Once we were n00bs - rookies - green. Level 1; we didn't know all that much...we needed a lot of practice just to execute the basics. We progressed from start area to start area, doing what we needed to to buff our skills and improve. We figured out how to get the job done by ourselves and as a team. We had to keep learning, over and over again sometimes. Falling back, figuring it out. Step by step the bosses fell, but rarely on the first pass...and they were little bosses. The big ones were coming. And when we encountered them, they were challenging. Many of us fell; we wiped a lot. But we learned from what didn't work and again, we improved. At long last, we learned enough to progress to the final boss and with skill, knowledge, teamwork, collaboration and hard work, we prevailed!

 It's been a few weeks now since my first experiment in building a fully gamified classroom came to an end. Now that I've had an opportunity to consider the experience, both from my own perspective as a teacher but from the students' perspective (through interviews and discussions after the class ended), I have 10 take-aways that will help you as you consider gamifying your own classroom. Like any classroom experience, some things went quite well, others less so. These reflections come directly from these experiences. My philosophy of instruction is design-based...we're never going to learn anything about curriculum and instruction unless we're making research-based consideration of new approaches and learning how to "fail up." In this series of reflections, I will look at the following topics:

  • Level 1: Formative Assessment
  • Level 2: Student Self-Direction
  • Level 3: Theorycrafting Knowledge Trees
  • Level 4: Theorycrafting the Intregration of Knowledge and Skills
  • Level 5: Achievements
  • Level 6: Cognitive Load
  • Level 7: Thoughts on How Students Value and Perceive "Learning"
  • Level 8: Competition
  • Level 9: Scope, Timing, Scale
  • Level 10: Slaying the Boss

There's hardly anything about a gamified classroom that works the same way as a method or approach would work in a non-gamified classroom (constructivist or behaviorist). The single best reason to use a game-based planning model is in the area of formative assessment. We all know how important formative assessment is in understanding what one's students know and can do. We also know how difficult it can be to formatively assess. There is a long tradition in American education to focus our assessment efforts on end-of-unit or end-of-year summative assessments. Moreover, formative assessment is made harder the larger one's class is, the most complex the skill in question is and whether there are technology tools available to help the teacher conduct formative assessment. Formative assessment's purpose is to inform the teacher and the student on a class by class (or indeed minute by minute) basis as to their growth and performance. Very difficult to achieve.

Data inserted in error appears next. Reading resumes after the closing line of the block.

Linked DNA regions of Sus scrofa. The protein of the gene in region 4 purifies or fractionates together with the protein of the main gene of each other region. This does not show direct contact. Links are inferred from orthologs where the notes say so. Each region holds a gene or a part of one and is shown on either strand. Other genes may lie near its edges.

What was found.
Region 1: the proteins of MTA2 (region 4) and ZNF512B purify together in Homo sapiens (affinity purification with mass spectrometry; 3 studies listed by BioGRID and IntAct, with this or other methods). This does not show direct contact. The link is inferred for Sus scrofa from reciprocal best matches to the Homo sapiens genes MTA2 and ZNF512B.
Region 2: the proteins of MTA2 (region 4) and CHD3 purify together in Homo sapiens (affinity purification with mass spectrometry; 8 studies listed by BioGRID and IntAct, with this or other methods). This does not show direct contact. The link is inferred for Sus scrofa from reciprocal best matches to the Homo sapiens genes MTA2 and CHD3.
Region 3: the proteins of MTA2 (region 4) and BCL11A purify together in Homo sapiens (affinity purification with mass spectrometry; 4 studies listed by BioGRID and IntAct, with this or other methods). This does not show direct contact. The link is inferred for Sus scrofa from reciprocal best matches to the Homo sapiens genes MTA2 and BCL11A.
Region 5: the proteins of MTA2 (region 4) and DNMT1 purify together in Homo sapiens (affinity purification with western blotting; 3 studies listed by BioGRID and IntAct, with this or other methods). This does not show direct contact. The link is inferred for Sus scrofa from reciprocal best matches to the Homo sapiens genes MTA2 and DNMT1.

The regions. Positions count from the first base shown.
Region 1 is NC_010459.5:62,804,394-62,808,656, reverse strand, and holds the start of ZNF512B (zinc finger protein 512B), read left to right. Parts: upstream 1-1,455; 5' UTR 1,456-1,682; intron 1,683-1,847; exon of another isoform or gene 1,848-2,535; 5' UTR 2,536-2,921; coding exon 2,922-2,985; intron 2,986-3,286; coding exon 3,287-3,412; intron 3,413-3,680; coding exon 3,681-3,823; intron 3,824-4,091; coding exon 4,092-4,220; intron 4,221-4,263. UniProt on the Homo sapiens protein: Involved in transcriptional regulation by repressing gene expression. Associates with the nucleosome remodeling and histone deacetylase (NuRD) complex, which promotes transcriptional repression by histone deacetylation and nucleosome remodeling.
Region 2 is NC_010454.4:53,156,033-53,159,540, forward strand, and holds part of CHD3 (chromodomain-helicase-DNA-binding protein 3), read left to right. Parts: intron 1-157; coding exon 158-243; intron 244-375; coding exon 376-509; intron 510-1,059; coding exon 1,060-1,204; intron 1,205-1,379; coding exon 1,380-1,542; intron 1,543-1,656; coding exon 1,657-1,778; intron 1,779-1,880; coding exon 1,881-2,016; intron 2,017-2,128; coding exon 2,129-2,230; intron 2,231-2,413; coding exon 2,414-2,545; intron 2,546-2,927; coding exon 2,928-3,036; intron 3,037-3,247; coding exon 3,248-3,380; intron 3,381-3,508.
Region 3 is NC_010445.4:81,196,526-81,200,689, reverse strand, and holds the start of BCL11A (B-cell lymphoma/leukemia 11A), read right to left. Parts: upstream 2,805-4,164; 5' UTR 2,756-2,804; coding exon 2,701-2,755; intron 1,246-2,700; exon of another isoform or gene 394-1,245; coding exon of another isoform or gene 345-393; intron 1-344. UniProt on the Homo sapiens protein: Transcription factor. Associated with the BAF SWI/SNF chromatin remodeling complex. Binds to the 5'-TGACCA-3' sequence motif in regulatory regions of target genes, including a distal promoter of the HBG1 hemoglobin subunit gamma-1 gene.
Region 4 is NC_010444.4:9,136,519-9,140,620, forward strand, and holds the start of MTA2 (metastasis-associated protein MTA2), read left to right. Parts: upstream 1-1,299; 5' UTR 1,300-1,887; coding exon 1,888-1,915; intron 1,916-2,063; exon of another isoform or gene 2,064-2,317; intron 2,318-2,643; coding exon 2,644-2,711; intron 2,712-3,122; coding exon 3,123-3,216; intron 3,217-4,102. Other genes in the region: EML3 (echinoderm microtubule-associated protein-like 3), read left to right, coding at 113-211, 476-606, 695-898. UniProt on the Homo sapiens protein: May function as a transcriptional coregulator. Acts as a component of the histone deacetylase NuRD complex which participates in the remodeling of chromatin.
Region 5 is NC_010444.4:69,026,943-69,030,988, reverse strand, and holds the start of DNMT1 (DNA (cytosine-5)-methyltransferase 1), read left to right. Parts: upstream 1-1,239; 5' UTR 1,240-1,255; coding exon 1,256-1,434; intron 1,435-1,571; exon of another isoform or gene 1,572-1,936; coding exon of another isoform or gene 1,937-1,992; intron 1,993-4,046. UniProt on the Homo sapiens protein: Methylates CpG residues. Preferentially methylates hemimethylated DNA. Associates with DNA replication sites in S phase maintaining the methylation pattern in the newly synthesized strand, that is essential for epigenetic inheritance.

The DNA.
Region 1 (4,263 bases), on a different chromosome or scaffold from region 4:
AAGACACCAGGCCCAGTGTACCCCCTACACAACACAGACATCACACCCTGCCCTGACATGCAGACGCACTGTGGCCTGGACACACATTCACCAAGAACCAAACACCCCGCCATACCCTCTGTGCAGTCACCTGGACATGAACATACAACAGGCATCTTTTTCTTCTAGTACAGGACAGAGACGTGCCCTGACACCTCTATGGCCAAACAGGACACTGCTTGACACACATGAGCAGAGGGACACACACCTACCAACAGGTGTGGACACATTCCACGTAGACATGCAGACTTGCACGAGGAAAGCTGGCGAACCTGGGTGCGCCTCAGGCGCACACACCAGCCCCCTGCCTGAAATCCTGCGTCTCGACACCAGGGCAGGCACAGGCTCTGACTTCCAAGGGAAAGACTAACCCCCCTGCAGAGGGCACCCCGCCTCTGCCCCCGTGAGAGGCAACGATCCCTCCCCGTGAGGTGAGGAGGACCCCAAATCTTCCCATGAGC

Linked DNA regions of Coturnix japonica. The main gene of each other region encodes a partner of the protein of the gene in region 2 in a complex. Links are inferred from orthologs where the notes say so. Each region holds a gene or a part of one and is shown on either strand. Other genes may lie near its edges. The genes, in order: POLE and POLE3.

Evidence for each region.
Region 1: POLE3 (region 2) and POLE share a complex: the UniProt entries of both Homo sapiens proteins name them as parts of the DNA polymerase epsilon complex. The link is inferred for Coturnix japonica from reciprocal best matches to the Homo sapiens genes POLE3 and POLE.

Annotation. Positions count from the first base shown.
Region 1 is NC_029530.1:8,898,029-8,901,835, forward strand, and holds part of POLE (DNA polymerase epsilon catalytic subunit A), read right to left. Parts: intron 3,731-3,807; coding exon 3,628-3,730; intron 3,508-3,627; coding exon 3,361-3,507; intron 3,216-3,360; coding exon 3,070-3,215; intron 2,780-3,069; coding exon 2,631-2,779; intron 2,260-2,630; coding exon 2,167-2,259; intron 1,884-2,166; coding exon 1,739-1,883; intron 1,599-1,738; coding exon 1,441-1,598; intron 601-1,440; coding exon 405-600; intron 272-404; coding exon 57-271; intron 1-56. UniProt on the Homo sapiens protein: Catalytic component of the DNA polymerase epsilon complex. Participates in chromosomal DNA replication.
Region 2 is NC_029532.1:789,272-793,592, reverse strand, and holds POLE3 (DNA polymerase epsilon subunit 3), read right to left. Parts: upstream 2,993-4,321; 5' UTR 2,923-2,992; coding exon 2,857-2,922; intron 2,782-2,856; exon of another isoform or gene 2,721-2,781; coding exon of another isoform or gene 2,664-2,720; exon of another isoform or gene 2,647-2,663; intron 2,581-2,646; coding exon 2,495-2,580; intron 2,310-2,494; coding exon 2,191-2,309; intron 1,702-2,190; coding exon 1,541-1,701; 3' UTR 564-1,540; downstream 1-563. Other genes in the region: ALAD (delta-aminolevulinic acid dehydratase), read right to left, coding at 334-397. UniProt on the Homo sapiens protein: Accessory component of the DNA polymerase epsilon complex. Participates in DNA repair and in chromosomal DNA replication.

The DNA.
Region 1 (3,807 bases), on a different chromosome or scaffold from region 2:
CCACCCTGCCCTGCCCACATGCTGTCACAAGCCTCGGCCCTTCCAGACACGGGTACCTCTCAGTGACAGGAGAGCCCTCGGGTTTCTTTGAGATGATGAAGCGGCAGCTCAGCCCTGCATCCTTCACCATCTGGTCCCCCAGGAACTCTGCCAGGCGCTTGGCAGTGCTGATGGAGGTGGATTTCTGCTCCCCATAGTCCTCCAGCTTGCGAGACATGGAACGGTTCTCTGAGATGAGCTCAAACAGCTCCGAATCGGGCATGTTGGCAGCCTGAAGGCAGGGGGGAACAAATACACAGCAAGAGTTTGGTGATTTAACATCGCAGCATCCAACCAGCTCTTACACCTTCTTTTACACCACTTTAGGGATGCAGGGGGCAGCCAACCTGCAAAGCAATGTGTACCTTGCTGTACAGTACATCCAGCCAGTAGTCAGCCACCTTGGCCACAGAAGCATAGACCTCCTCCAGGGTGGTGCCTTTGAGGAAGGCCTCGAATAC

Easier to achieve, though, in the gamified classroom. Easier to achieve not by happenstance or good luck but by design. There are three reasons why you should consider gamifiying your classroom if you're interested in formative assessment:

  • The Nature of Levels and Leveling: Because the gamified classroom structures the ways in which students learn knowledge into clear and explicit levels, each of which builds on the other, it is incumbent upon the teacher and the student to measure student understanding much more regularly. There's no reason a student should move to level 2 until they have demonstrated command of level 1. In this regard, a gamified classroom works very similar to a game. Players make regular decisions based on the second-by-second feedback they get in game and they are required to demonstrate mastery of a particular piece of knowledge or skill before they're allowed to go to the next area.